Unanswered facts on the new bypass tunnels
Unanswered facts on the new tunnels
IS THERE any person who can give a truthful explanation regarding trucks carrying dangerous goods and their passage through tunnels, are they banned or allowed?
Many opinions have been expressed over this proposed bypass for Coffs Harbour, and at the moment with council wasting money on car stickers, hanging signs on highway and since removed Corflute signs also on highway, I wonder what I have missed.
I was led to believe this bypass would take trucks carrying dangerous goods off the existing highway and onto a safer route around the city via a bypass.
With the call for tunnels instead of cuttings, does this mean these trucks will continue to use the existing highway or will they be allowed to use the tunnels as now proposed?
If these trucks are not permitted to use the proposed tunnels, what is the purpose of having a bypass built? The safety of the city will be compromised and who knows what will be transported through the city in the future.
One writer to this column suggested that these trucks will slip through the city under the cover of darkness so that they will not be noticed, I think not.
I would appreciate if there is some person from council or some person with checkable details on what is or is not allowed to use highway tunnels.
It's time for independence
FOR his first public letter and his first media opportunity to set out his agenda for Coffs Harbour, Independent Gurmesh Singh (Advocate, February 23) makes it glaringly obvious that we need to break free from the shallow party politics that dominate our governments and cause the stalled, stagnant, failed democracy that we are bogged in now.
After being led around the electorate hand-in-hand with Andrew Fraser being told what to do, who to meet and what to say, it's clear the Nationals are promising a future with them will be a continuation of the same failures of the decades-old Fraser era.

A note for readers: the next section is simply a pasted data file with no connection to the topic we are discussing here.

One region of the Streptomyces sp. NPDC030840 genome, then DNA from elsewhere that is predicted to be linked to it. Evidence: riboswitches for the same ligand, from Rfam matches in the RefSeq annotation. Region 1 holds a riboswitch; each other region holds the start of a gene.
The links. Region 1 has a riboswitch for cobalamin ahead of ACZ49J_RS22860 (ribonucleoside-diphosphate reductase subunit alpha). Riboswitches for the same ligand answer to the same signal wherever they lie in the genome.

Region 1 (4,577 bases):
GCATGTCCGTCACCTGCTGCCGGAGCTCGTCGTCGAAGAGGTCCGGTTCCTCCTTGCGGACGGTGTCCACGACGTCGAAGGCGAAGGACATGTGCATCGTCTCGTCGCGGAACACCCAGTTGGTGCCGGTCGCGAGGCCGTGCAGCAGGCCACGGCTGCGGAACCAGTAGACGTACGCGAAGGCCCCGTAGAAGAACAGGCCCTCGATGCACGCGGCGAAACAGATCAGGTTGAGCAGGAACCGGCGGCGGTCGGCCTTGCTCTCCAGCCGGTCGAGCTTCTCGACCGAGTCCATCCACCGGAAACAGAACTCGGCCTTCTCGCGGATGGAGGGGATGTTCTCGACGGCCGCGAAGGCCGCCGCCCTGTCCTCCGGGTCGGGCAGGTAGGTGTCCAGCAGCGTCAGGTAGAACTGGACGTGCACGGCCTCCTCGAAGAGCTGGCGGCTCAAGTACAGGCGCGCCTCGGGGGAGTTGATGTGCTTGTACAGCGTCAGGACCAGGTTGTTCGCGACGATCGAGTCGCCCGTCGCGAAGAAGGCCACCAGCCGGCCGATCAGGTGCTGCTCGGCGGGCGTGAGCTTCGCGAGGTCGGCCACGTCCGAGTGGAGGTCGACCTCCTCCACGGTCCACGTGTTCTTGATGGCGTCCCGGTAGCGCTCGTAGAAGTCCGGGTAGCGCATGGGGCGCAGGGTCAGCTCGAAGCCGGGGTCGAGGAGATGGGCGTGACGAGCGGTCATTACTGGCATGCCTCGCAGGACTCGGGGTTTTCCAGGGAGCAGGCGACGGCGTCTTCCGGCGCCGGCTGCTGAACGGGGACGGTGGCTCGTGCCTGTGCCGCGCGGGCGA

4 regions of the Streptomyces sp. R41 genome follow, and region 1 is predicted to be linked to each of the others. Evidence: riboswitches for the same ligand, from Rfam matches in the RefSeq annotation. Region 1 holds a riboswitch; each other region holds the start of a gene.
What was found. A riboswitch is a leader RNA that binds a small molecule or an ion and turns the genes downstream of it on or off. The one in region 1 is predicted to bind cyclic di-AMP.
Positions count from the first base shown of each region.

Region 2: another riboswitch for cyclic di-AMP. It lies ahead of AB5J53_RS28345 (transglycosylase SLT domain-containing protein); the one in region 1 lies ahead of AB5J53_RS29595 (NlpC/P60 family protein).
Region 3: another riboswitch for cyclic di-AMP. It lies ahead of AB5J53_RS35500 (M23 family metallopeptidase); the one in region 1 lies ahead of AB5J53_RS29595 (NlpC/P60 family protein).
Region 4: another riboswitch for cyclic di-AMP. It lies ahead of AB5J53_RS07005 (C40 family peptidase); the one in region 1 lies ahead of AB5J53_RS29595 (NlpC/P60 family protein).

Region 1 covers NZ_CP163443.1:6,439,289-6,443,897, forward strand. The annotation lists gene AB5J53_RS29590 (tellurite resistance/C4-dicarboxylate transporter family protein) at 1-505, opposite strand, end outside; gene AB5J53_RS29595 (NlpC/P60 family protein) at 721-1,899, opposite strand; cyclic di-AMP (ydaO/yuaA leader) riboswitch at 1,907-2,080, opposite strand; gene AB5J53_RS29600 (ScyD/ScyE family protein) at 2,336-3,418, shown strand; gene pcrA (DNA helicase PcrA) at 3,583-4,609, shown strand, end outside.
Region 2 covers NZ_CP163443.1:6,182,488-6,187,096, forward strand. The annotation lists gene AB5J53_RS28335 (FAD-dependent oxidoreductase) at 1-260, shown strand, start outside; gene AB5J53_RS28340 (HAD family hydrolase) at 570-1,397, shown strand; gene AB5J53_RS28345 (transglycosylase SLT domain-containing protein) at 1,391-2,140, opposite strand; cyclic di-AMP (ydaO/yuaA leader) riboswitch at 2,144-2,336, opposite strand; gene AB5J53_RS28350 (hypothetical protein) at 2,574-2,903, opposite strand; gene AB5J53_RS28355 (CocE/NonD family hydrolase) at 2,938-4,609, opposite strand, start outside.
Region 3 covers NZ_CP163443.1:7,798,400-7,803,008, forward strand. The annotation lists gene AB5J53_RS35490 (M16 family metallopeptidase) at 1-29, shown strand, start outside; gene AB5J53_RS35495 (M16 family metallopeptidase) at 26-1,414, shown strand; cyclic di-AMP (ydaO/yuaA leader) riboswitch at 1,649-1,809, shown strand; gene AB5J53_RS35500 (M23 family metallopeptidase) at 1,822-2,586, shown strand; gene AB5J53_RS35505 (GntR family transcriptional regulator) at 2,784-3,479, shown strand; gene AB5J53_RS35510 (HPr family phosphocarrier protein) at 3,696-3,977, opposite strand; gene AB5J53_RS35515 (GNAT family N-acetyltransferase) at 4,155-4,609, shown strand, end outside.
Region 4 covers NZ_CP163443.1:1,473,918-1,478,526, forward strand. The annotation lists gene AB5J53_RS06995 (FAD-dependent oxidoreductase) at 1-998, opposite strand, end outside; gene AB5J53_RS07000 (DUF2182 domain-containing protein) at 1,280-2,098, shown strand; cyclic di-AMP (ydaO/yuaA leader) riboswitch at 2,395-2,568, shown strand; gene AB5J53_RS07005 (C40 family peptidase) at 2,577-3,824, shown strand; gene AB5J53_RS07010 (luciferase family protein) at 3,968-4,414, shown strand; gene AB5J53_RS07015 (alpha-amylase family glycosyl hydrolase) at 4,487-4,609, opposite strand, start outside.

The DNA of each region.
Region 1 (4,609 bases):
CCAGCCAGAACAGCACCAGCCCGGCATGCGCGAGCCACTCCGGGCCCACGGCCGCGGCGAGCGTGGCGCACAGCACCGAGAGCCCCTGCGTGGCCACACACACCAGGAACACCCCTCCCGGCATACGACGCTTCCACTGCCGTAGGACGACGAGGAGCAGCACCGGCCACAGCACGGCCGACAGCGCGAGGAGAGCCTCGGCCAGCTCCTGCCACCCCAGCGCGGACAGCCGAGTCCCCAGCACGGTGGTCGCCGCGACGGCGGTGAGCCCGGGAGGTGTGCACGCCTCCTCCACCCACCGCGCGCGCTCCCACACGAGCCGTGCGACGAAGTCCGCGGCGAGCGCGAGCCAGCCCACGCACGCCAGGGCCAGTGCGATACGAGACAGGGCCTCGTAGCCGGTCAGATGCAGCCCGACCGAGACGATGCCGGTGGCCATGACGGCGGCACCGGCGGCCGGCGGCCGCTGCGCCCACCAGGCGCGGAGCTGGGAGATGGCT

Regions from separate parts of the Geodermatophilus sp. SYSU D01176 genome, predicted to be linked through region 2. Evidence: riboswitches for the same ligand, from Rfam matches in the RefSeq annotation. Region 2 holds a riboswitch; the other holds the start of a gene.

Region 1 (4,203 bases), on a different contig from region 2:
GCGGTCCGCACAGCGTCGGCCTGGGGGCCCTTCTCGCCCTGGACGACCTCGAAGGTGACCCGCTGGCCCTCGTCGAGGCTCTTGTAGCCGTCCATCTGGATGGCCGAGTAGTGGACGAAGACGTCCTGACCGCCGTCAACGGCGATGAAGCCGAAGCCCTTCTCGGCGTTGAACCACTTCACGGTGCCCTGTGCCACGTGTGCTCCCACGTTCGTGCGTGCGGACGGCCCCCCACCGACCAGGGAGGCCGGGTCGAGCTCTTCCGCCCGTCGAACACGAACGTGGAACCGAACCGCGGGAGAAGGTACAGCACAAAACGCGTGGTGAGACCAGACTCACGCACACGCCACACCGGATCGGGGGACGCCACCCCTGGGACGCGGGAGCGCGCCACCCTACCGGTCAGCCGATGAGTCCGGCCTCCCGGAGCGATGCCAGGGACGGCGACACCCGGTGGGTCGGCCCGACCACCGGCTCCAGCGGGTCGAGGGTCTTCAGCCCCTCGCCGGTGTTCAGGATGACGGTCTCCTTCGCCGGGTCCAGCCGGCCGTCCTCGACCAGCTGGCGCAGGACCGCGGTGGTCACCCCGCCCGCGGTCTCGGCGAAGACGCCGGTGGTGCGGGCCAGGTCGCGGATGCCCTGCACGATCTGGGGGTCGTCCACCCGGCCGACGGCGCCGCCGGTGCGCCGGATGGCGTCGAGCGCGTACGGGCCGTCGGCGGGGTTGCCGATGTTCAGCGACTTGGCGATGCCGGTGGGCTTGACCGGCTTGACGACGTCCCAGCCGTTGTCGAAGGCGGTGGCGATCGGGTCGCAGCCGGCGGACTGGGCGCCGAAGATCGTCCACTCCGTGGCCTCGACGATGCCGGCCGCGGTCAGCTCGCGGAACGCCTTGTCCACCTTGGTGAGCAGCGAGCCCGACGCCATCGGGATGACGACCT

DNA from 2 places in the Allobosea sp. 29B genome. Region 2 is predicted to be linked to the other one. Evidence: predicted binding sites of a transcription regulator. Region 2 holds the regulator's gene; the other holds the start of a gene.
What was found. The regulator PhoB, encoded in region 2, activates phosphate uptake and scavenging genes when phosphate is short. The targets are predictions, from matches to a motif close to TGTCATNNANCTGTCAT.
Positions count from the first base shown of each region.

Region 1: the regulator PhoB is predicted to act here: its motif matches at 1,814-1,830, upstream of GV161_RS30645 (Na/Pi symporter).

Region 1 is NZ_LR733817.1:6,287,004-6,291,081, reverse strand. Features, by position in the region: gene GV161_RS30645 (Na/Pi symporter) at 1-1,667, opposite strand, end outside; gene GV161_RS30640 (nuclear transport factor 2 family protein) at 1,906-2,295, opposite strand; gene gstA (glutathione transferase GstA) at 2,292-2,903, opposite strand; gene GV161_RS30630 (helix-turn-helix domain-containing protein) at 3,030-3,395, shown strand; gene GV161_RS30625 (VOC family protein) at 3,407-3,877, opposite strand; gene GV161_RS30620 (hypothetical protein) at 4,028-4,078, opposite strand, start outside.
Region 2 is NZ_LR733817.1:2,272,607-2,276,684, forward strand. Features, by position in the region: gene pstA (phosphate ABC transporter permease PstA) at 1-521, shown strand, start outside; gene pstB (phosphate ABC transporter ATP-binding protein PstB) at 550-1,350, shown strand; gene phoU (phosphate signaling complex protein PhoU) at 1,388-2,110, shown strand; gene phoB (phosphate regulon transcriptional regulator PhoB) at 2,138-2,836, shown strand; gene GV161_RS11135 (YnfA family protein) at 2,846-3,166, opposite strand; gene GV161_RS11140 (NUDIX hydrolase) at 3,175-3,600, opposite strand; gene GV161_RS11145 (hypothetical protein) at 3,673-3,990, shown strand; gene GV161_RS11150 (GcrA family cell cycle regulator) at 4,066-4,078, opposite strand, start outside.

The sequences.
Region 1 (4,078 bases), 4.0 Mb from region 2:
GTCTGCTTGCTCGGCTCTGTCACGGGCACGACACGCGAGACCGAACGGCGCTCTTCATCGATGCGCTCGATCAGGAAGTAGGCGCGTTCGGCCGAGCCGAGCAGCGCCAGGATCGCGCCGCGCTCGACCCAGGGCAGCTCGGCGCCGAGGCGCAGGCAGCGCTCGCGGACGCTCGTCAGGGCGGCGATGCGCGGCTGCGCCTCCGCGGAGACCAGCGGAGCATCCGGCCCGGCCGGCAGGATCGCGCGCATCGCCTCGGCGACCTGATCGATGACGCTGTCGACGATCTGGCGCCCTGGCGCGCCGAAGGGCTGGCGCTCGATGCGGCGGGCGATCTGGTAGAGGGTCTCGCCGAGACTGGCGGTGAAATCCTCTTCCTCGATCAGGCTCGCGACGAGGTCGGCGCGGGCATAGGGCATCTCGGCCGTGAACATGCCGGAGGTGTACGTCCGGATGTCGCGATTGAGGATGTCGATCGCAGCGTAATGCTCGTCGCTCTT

Rather than offer any real commitments, the letter quickly sinks into petty political dribble straight from the LNP/Berejiklian script book - the usual jibes at previous governments' mismanagement, budget crises and policy failures - just the usual nonsense trotted out as the typical scare-campaign tactics of the Coalition-Labor battle.
For Coffs though, Labor has nothing to do with this election.
We have two elections this year with an opportunity to join with a diverse range of other electorates across NSW and Australia ousting these toe-the-line party men who lounge around in the city achieving nothing for us.
We will have a number of Independent candidates running who can represent all the diverse interests of the electorate, ensure our region is given a fair go and deliver real outcomes - or at least give it a bloody good go without the lies, deceit, exorbitant election donations and party power-broker influence that have caused the democratic failures we have put up with for decades.
It's no wonder that the slogans "Anyone But the Nats” and "Put the Nats Last” are hitting the nail on the head with voters across Australia.
The LNP/Coalition relationship is fractured beyond repair leaving a National Party, in their own right, a lame-duck political party with zero-influence.
Freedom from party politics will result in a government that moves forward with proactive initiatives instead of being stalled in the petty, stagnant, directionless gridlock we currently have.
Let's use this opportunity now to create the change that's inevitable.
Have a look at the Independents who are running in March and make your choice. Be the change.
"Independents - Friend or Foe”
IN response to "A need for more integrity in Canberra”, Roger Burke (Advocate, February 22).
In 2010, due to a hung parliament after the federal election, the Australian public waited for the decisions of three federal MP Independents to decide the fate of which political party (Labor or Liberal) would govern Australia from 2010-2013.
Rob Oakeshott along with Tony Windsor and Bob Katter were the main players in the decision, with Oakeshott and Windsor eventually siding with Labor/Greens and Katter with the Liberals.
There was plenty of criticism aimed at Oakeshott during the lengthy preamble of the 17 minutes he took to announce his decision.
It's going to be ugly, he said of the new government, but it's going to be beautiful in its ugliness. And ugly it turned out to be as the Australian public later realised.
The ramifications of three Independents deciding the political fate of all Australians was unprecedented.
Windsor stated at the time that the Independents had taken advantage of the situation.
He said that if an election were to be held tomorrow, the Coalition would probably win.
Windsor was basically supporting a party the people didn't want.
Voters should ensure they get to select the government they want and not leave it to a group of collective individuals to make the decision for them.